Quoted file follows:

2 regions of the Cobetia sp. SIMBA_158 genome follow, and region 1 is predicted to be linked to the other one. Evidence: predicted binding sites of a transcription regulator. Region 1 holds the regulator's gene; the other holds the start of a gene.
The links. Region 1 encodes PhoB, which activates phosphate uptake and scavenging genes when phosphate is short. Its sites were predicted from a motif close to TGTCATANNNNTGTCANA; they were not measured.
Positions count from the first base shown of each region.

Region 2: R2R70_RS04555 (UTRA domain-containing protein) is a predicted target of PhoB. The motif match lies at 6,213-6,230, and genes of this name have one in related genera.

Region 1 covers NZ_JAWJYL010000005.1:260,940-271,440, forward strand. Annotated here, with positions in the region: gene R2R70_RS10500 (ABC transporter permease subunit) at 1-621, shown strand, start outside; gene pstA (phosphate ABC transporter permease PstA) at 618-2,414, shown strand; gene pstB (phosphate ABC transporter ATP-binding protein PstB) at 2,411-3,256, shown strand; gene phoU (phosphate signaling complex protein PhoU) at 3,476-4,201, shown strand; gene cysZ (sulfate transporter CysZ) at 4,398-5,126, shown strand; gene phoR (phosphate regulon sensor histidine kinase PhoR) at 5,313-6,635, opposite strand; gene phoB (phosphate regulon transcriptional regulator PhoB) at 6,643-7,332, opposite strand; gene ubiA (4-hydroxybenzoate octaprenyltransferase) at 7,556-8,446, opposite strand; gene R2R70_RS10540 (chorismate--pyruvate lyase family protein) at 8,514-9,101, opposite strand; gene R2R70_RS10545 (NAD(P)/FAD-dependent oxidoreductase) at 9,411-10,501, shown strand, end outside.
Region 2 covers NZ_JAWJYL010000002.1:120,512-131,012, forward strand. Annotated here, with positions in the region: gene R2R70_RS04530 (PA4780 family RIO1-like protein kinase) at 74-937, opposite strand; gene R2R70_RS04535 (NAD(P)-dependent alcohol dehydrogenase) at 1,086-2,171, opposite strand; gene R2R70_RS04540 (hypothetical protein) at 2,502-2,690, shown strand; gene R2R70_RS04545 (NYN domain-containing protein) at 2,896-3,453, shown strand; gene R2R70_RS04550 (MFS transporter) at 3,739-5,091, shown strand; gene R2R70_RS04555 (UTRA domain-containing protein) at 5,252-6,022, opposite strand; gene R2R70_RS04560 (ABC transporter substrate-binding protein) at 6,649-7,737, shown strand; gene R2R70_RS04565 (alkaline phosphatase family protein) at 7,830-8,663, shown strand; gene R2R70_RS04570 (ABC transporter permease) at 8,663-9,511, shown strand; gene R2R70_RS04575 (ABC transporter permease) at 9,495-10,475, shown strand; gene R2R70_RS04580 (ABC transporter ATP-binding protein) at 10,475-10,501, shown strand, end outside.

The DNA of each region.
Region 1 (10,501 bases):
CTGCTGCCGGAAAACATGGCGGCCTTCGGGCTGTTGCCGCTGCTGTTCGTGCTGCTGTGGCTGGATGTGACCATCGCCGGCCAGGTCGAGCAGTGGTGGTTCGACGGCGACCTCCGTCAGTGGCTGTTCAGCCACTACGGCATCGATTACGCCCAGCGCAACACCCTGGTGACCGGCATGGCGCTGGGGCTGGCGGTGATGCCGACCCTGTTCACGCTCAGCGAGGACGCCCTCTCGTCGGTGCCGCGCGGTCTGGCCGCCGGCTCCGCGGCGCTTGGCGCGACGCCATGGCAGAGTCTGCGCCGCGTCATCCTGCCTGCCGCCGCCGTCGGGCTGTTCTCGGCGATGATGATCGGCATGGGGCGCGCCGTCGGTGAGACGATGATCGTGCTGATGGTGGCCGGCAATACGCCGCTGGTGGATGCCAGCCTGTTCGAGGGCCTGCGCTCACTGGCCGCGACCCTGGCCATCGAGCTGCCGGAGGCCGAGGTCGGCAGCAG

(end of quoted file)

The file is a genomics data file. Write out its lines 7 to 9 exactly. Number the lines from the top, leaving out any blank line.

The DNA of each region.
Region 1 (10,501 bases):
CTGCTGCCGGAAAACATGGCGGCCTTCGGGCTGTTGCCGCTGCTGTTCGTGCTGCTGTGGCTGGATGTGACCATCGCCGGCCAGGTCGAGCAGTGGTGGTTCGACGGCGACCTCCGTCAGTGGCTGTTCAGCCACTACGGCATCGATTACGCCCAGCGCAACACCCTGGTGACCGGCATGGCGCTGGGGCTGGCGGTGATGCCGACCCTGTTCACGCTCAGCGAGGACGCCCTCTCGTCGGTGCCGCGCGGTCTGGCCGCCGGCTCCGCGGCGCTTGGCGCGACGCCATGGCAGAGTCTGCGCCGCGTCATCCTGCCTGCCGCCGCCGTCGGGCTGTTCTCGGCGATGATGATCGGCATGGGGCGCGCCGTCGGTGAGACGATGATCGTGCTGATGGTGGCCGGCAATACGCCGCTGGTGGATGCCAGCCTGTTCGAGGGCCTGCGCTCACTGGCCGCGACCCTGGCCATCGAGCTGCCGGAGGCCGAGGTCGGCAGCAG